Fortunately for us, we missed all of the wildfires that ravaged the Province of British Columbia this summer. Towards the end of our trip we spent a couple of days in Osoyoos (very close to the BC/Washington border) and noticed one morning our vehicle and trailer misted with a light covering of ash. I can remember traveling through this region as a child, but it is a completely different experience with the trailer. We will definitely be back to this beautiful province. Buddy traveled like a pro and enjoyed all the different sites and sounds. He was always glad at the end of the day to have his familiar trailer to sleep in.
Prior to our last camping trip on the September long weekend, we met the owner of the lonely Trillium at the Narrows compound to take a closer look and see if this Trillium was something that we wanted to pursue. We were well aware that someone had painted this poor egg with house paint and a brush, but were stunned at the interior………wow, this was going to be a lot of work. I caught a whiff of mothballs. Is that mold and mildew over that pumpkin color fiberglass? I guess if I had been covered and closed up since 1997, I would be covered with mold and mildew, have an inch of dead flies in me and smell like mothballs too. We struck a deal....Dewey (as in mildew) was ours! The deal was made on the Friday before the long weekend in September so while we were conveniently camping at Prince Albert National Park, we made arrangements to remove her from the compound. (Go to the Dewey page after this......see what we've done to date)!
2004 began with a few modifications to the Grape. After having the whole winter to think about what else we would like to do, we decided to add a few features.
Mini Blinds Ceramic Heater Outside Light
We also installed an awning and Nolan modified the space under the sink area to accommodate a cutlery drawer. As well, additional counter space was added to the right of the stove.
We started our camping in late May spending a few days at Prince Albert National Park and made another trip back to the park in July. Thinking back on these trips now, I believe the weather was better at the end of May than it was in July. This year I think you would be hard pressed to find anyone who had a stretch of warm weather for their vacation (unless they went to beautiful British Columbia).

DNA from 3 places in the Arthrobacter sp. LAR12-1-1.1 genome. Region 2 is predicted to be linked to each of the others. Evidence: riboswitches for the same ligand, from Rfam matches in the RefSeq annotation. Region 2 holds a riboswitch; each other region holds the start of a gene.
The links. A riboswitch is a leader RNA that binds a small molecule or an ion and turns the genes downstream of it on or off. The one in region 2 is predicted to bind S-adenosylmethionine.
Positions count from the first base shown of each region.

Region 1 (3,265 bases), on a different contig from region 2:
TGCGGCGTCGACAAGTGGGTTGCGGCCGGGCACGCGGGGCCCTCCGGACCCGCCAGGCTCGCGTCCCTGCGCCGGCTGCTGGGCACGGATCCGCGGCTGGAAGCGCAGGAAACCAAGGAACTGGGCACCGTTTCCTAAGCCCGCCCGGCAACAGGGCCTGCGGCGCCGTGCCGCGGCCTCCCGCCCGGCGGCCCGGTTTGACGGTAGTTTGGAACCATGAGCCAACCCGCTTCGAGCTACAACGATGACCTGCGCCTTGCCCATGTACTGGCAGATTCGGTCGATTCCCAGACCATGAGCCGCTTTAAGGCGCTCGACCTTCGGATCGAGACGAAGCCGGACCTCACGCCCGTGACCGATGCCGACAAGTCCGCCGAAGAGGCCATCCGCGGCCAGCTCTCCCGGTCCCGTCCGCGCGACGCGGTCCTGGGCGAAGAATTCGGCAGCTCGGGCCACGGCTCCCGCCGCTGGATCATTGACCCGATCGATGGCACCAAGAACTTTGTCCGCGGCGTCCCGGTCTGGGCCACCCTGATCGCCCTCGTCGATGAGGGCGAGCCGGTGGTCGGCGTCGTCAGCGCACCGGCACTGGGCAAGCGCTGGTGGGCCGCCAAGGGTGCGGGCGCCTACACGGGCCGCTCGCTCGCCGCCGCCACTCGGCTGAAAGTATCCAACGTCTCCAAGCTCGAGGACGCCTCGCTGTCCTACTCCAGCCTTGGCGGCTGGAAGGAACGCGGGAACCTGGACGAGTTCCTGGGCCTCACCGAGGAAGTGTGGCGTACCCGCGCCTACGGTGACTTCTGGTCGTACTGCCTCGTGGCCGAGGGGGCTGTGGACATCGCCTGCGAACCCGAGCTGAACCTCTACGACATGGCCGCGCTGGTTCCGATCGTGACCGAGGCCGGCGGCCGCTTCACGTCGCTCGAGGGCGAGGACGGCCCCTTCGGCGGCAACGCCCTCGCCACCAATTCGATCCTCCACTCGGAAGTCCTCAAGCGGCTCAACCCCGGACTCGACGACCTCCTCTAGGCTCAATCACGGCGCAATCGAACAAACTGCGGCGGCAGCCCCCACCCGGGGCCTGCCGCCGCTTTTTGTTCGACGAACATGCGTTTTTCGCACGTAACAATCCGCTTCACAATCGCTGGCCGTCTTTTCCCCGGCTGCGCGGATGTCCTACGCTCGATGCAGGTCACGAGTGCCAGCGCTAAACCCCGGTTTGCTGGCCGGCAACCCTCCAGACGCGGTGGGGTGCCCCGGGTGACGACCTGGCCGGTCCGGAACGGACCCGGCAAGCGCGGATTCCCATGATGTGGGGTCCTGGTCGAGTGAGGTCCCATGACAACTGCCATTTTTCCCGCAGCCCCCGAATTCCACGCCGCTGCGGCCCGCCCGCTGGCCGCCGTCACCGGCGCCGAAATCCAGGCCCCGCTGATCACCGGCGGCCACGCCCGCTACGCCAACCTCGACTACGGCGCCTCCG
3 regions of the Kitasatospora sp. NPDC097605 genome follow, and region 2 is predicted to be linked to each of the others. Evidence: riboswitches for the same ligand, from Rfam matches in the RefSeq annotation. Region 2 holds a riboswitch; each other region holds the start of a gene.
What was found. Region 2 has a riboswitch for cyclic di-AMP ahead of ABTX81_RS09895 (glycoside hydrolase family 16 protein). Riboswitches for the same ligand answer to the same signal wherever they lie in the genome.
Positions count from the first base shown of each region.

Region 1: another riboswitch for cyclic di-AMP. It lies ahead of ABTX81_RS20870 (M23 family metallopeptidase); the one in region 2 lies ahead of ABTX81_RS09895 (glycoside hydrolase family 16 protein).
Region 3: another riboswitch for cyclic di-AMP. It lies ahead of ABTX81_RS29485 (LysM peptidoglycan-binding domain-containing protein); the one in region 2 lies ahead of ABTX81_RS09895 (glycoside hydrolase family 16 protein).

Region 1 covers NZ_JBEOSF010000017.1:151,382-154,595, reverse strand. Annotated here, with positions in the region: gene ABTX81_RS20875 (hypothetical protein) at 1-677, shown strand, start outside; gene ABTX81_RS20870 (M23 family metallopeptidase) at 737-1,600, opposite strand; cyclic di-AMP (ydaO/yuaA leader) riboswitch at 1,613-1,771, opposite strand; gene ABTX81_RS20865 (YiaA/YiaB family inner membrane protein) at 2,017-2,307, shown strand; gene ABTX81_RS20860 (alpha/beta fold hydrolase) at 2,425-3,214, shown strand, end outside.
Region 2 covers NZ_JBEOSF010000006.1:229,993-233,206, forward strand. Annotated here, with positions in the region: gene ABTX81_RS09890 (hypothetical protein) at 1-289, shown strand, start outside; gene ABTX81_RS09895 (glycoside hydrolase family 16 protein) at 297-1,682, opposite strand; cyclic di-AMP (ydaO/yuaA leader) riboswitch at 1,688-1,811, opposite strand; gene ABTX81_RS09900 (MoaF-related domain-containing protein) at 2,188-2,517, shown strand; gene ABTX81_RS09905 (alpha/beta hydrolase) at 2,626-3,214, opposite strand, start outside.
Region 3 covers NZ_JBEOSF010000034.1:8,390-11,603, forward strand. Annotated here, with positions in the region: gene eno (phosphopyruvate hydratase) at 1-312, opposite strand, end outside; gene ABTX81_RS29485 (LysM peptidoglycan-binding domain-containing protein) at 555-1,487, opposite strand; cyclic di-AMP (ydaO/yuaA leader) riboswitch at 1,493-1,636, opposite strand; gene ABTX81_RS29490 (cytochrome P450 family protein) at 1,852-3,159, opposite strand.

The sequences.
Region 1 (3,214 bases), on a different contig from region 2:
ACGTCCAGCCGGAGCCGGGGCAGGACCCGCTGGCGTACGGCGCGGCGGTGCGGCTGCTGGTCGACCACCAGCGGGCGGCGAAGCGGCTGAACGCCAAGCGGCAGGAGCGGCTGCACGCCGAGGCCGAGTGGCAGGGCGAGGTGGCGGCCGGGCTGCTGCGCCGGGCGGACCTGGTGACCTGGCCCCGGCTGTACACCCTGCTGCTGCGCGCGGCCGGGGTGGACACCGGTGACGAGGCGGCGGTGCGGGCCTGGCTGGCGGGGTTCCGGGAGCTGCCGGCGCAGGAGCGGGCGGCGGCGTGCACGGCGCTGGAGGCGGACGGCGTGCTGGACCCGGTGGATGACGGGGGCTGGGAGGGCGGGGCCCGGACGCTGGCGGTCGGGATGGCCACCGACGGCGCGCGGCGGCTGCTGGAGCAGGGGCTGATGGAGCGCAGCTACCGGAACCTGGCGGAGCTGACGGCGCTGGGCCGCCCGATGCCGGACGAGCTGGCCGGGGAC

The highlight of our summer was attending Prairie Bolerama 2004 in White City, Saskatchewan. The weather that weekend was absolutely perfect. We started our trek on the Friday afternoon and stopped at Grasswood Esso for gasoline. There were a few members of the Draggins Rod and Custom Club with their trailers waiting for others to arrive. We joined them as part of an egg convoy to Regina. The string of hot rods and trailers turned a few heads for sure.
Nice looking units! Fred.....your holding tank is leaking.
What a weekend! We were thrilled with all the people we had met, trailers we saw, IDEAS galore! It was great to meet all the fellow fiberglass trailer enthusiasts, talk trailers and see what everyone else has done. We shared a camp site with Cliff and Trudy from Saskatoon, with their new T & B.....wonderful people - couldn't ask for better "site mates". Jack and Val.....that Trill you have should be gleaming when we see you at the next Bolerama. Fred's beater has the markings of everyone who attended the meet (he had everyone sign his trailer in felt pen). I can hardly wait to see what he does with this baby. For those of you reading this, please check out the Prairie Bolerama Website listed here to see more pictures and plan on attending next year's meet in Maple Creek, Saskatchewan. Prairie Bolerama Website
This is Jack and Val's Trillium....looks familiar, doesn't it? Daisy and Goliath's mom and dad were touring our trailer...I got to doggy sit!
One of the Boler owners had used a product called Vertglas, made by Lovett Marine, USA to restore the coat on her trailer. Her editorial of how she did this is on the Prairie Bolerama website. We purchased this product and are waiting for a stretch of good weather to try it out on the Grape. Her Boler looks incredible. I'll keep you posted as to how it works for us.
Over the past couple of years, we have made some minor updates to the Green Grape.
Since we put the packer box on the back bumper of the trailer, we had to figure out a way to carry the spare tire. The only place we could mount it was under the front tongue. By the angle that the first picture was taken, it appears to be too close to the ground, but it has plenty of clearance when hooked up to a tow vehicle. The holder was made out of steel and welded together. It is mounted to the trailer by two bolts.
Above I mentioned the Vertglas treatment. We have found that this is the longest lasting shine we are ever going to achieve on this trailer. It is quite the involved process to apply and is not cheap (about $100 CDN), but the results are amazing. We have used this restorer on Stubby and have posted pictures of the before and after.
The picture below is the way the Grape looked in August of this year. Notice the green indoor outdoor carpet is gone off the front and tint added to the windows.
Click on Dewey to continue through our site!!